Anyone who takes Oscar Wilde’s view that life imitates art—as expressed in his 1891 essay The Decay of Lying—will find food for thought in Impressionism, written by American writer/producer Michael Jacobs. The setting for this play is mostly a New York art gallery run by Katherine Keenan (solidly played by Carrie Ann Schlatter) who knows everything about art except how to sell it.
Projected on the stage wall during the performance are a number of notable paintings by Impressionists, as well as some love-themed Marc Chagalls. But none are more important—in terms of plot and character development—than Mary Cassatt’s “The Child’s Bath.”
A close second, in terms of importance, isn’t a painting. Rather, it’s a projected photo of a smiling African child, a photo taken by the other lead character, photojournalist Thomas Buckle—played by a weathered, rugged-looking Ronn Johnstone—on one of his numerous African excursions. (On Broadway, Thomas was played by Jeremy Irons.) It’s a picture that relates to a grief that he’s carrying around, a grief so heavy that he can no longer take photographs, although he spends a good deal of time on stage fidgeting with his camera.
(And this fidgeting – the audience is supposed to believe – is taking place while on the job as an employee of Katherine’s in her pricey gallery.)
Said images—a photograph and an Impressionist painting—set up the point and counterpoint in the lover’s quarrel with Katherine Keenan defending the position that impressionism is more true to life than realism and Thomas taking the opposite tack.
When Katherine asks the question, “Do you think life is intended to be Realism or Impressionism?”
And Thomas answers, “I'm a photographer. Life is not only Realism, it's Photorealism.”
Thomas recalls numerous Hemingway protagonists. But Hemingway would never have his characters undergo the Saul on the road to Damascus conversion that strikes Thomas, when he comes around to Katherine’s point of view late in the play. That is, Thomas not only sees the light, but he comes to see everything through a warm and fuzzy Impressionist glow. No, Hemingway would never write such a profound change in worldview on the drop of a dime. But Michael Jacobs—the writer/producer of that small-screen gem Charles in Charge—would have us believe that life doesn’t just imitate the art projected onto the stage walls. He would have us believe that life itself is sitcom.
And, speaking of sitcoms, certain details in this play are obscured by a warm, fuzzy, impressionistic fog. For one, where do these characters get the money to sit around all day idly with their idle chatter, given that paintings rarely sell from this gallery?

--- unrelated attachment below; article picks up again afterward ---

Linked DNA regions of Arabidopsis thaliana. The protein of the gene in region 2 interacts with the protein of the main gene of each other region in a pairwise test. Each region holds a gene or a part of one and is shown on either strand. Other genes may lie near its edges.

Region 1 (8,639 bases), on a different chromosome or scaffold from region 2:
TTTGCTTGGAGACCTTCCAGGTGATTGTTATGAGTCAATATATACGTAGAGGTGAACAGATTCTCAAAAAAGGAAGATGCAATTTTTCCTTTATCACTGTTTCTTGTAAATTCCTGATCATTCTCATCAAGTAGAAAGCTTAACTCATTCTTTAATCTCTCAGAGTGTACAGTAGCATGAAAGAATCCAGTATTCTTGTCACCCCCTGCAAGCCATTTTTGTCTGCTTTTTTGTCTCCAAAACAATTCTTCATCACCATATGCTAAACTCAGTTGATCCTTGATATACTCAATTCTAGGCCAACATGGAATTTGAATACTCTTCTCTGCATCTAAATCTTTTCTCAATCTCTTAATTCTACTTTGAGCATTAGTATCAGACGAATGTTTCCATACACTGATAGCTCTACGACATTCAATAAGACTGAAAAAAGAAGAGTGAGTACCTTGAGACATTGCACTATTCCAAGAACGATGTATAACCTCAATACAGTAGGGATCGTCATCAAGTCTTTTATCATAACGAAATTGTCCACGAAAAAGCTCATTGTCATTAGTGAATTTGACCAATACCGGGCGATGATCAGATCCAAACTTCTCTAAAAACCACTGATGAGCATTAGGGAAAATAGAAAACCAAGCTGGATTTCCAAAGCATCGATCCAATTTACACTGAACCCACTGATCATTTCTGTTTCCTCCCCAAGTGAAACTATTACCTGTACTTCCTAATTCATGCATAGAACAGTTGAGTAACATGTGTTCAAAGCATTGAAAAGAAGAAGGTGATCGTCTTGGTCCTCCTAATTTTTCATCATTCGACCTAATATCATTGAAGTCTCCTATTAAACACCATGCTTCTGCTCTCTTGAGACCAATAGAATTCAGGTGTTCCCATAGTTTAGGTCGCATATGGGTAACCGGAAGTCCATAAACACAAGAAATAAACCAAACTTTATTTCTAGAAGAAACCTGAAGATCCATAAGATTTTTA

And given that Director Amy Hayes was working with a leaky ship of a script, it’s a pretty amazing thing that the play actually works on some levels. It is, after all, much more a romantic comedy—which requires some suspension of disbelief—much more than it is a serious drama. But much more importantly, Johnstone’s and Schlatter’s performances are particularly convincing and there is palpable chemistry between them. These performers also played alternate roles, in flashbacks that occur early in the play, so there were certainly ample opportunities to screw up an accent or a cue. But they didn’t come close.
In fact all the performances are solid, including that of Sophaia Prabhu-Hensley who plays Katherine as a young girl, in one of the flashback scenes.
And Kevin Johnson, a veteran of many Indy stage performances, does well very well with the two characters he plays – the bakery owner Mr. Linder and the Tanzanian Chiambuane. In fact, it’s pretty amazing that Johnson is able to do anything with the latter role at all, considering that it’s as thinly written and full of clichés as your typical coffee commercial.
Fortunately, the text of this play isn’t entirely botched: the actual argument that Katherine and Thomas have during the course of the play is somewhat engaging—the argument about the difference between Impressionism and Realism. And the discussion that Thomas and Katherine have with Mr. Linder and a young couple (played by Taylor Cox and Chelsea Anderson) about a painting entitled “Tomorrow She Finds Him Slumped Over” (painted by local artist Katie Burk) is particularly interesting.
The painting depicts an older couple seated on a park bench. They are seated some distance apart. Does this mean they don’t love one another anymore? Or does it mean they know each other well enough to give one-another space? It’s a fascinating argument because there are a number of equally valid interpretations to the meaning of this painting. There is, however, no authoritative interpretation, as Katherine would have it.
The unstated takeaway: good art and open-endedness go hand in hand because art often reflects life. (Sorry, Oscar Wilde.) This is, in fact, a point of view reinforced by the execution of this play. The fact that the performers breathe life into this wooden, sitcom stuff is a paradox, a minor miracle, something that speaks volumes of the talent out there on the Indy theatre circuit.
Wisdom Tooth Theatre Project’s Impressionism
Directed by Amy Hayes
Feb 11-13, 18-20 8 pm
Feb 14 5 pm.
See WisdomToothTheatreProject.org for tickets
Advance: $18, Adult: $20, Student/Senior: $12